A Simple Guide to EMI Scheme
- October 2021
- 5 minutes
With our EMI scheme guide, you can learn how EMI share option plans work and how you may help your company reward its employees.
EMI Schemes are a fantastically flexible, tax-advantaged option for employers looking to incentivise their employees.
However, understanding how they operate is a different storey! That’s why we’ve put together this EMI scheme guide to help you figure out if an EMI scheme is good for your company and how it works.
What is an EMI scheme?
EMI stands for Enterprise Management Incentive scheme.
An EMI plan is a type of tax-advantaged employee stock option plan. Employers can issue share options (the right to purchase shares in a company) to key employees through EMI share incentive schemes, incentivizing them to work hard and help the company succeed.
Employers can ensure that only committed employees are rewarded for their efforts in growing the business by including vesting provisions (minimum periods of employment) and performance criteria (goals that must be met).
The EMI scheme is the most common type of share incentive plan for start-ups and SMEs looking to recruit and retain talented employees because it offers both employers and employees attractive tax benefits.
Which companies can offer EMI share schemes?
In order to offer an EMI scheme, an employer must:
- Be a limited company
- Not be controlled by parent company
- Have gross assets less than £30 million
- Have a fewer than 250 employees
- Be conducting a commercial trade which isn’t excluded (e.g. Property investment or banking)
- Have a UK base
Companies may issue up to £250,000 of share options per employee and a total of £3 million unexercised share options to all employees.
If a company does not meet these requirements, an alternative, such as a Company Share Option Plan, may be considered.
Who is eligible to join an EMI scheme?
In order to join an EMI scheme, employees must:
- Be an employee of the company or a subsidiary
- Spend at least 25 hours a week, or 75% of their time, working for the employer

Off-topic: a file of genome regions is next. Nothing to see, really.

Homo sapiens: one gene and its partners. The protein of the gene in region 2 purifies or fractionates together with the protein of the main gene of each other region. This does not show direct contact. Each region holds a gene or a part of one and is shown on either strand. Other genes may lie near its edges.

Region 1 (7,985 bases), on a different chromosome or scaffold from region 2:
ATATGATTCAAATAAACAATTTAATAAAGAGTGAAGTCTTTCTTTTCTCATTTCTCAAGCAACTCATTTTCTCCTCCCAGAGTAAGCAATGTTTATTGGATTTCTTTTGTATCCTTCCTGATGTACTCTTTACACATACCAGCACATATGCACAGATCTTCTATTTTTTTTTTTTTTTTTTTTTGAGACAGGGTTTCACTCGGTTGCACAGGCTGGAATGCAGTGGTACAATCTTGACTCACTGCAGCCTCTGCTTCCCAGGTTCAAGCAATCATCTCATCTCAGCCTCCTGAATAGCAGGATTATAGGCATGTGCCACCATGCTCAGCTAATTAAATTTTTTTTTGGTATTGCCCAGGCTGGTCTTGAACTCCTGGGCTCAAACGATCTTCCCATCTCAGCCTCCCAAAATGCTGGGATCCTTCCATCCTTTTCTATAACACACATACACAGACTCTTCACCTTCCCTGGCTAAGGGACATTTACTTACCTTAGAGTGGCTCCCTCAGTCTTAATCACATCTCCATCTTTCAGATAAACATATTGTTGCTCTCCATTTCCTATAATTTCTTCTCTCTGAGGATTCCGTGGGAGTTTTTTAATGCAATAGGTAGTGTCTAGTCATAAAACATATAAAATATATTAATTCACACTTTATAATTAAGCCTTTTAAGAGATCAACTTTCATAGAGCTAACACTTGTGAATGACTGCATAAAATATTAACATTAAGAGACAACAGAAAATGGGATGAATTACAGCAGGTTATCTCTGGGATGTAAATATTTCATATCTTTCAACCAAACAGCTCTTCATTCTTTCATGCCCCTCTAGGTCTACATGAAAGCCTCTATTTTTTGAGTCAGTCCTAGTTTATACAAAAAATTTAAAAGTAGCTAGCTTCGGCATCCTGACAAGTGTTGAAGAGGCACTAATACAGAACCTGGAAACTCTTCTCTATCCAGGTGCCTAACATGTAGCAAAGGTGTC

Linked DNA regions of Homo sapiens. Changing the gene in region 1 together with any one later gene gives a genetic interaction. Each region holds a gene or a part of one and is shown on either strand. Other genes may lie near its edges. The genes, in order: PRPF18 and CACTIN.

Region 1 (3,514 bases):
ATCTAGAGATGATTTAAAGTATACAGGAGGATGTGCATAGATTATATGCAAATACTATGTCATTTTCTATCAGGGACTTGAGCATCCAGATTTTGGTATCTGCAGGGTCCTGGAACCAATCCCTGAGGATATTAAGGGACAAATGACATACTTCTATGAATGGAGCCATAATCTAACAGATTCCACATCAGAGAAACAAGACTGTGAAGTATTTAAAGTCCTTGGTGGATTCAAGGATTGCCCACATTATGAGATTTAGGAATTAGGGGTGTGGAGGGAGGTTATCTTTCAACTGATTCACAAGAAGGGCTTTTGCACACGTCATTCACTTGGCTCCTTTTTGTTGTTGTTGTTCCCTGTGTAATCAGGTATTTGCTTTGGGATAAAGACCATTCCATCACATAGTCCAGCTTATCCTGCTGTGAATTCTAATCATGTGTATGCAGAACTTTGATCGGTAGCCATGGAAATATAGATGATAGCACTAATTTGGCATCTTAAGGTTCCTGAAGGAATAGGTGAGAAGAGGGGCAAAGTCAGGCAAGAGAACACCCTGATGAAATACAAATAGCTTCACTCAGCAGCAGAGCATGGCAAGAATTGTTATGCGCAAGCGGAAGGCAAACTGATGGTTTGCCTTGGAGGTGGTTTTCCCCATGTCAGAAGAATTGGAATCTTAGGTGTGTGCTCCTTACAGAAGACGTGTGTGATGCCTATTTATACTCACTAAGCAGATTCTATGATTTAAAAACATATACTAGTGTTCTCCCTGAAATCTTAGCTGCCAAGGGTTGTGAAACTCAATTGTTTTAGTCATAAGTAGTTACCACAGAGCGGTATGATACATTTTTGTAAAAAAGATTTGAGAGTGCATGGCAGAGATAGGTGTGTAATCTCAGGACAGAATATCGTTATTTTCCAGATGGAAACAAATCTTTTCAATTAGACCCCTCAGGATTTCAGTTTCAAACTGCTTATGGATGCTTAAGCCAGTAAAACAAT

- Not hold more than 30% of the company
This means consultants and non-executive directors are unlikely to qualify.
What type of share options must the employer grant?
The share options must be:
- For ordinary, non-redeemable, shares in the company
- Fully paid up-example share price paid when issued
- Capable of being exercised within 10 years of the grant
- Set out in writing
What are the tax advantages of an EMI scheme?
The main benefit of an EMI plan is the tax benefit it provides to employees. Employees benefit from no income tax and national insurance when the grant is issued and exercised because it is an HMRC approved scheme. They also pay a lower capital gains tax rate (10 percent instead of 18 percent or 28 percent).
For corporation tax purposes, employers can deduct the cost of setting up and running an EMI scheme from their taxable income.
For corporation tax purposes, employers can deduct the gain on the shares between the date of grant and the date of exercise from their taxable income. The company would be able to deduct £95,000 from their taxable income in the example above.
How does a company set up an EMI scheme?
The usual procedure for establishing an EMI scheme is as follows:
- Examine and, if necessary, amend the company’s articles of association to allow for the EMI share options to be granted.
- Examine the shareholders agreement and, if necessary, amend it or obtain shareholder consent to grant EMI options.
- Obtain a valuation of the company’s ordinary shares and agree this valuation with HMRC.
- Draft scheme rules and decide whether to include provisions for things like vesting, performance, or good/bad leavers
- Employees should be informed about the EMI scheme, and written agreements should be signed with them.
- Companies House is where you can draught board minutes, hold board meetings, and file necessary company paperwork.
- Register scheme with HMRC within 92 days of establishment.
Do you need a Tax adviser to set up an EMI scheme?
Share incentive plans, such as EMI schemes, are complex and, in most cases, impossible to set up without professional assistance.
If a company fails to seek professional advice before implementing an EMI scheme, they risk the scheme failing to be tax-advantaged (costing their employees a lot of money in taxes) and giving shares to employees who don’t contribute.
The main reason for establishing an EMI scheme is to encourage talented employees to join the company and contribute to its success. As a result, it should come as no surprise that saddling employees with a large tax bill or rewarding departing employees will have a negative impact on employee morale. It’s possible that this will have the exact opposite effect that implementing an EMI scheme was intended to have in the first place.
How much does an EMI scheme cost to set up?
Small businesses with a couple of employees can expect to pay around £2,000 to £3,000 plus VAT for a simple EMI scheme. However, keep in mind that this is deductible for corporate tax purposes. Larger employers are likely to pay significantly more for more complicated plans.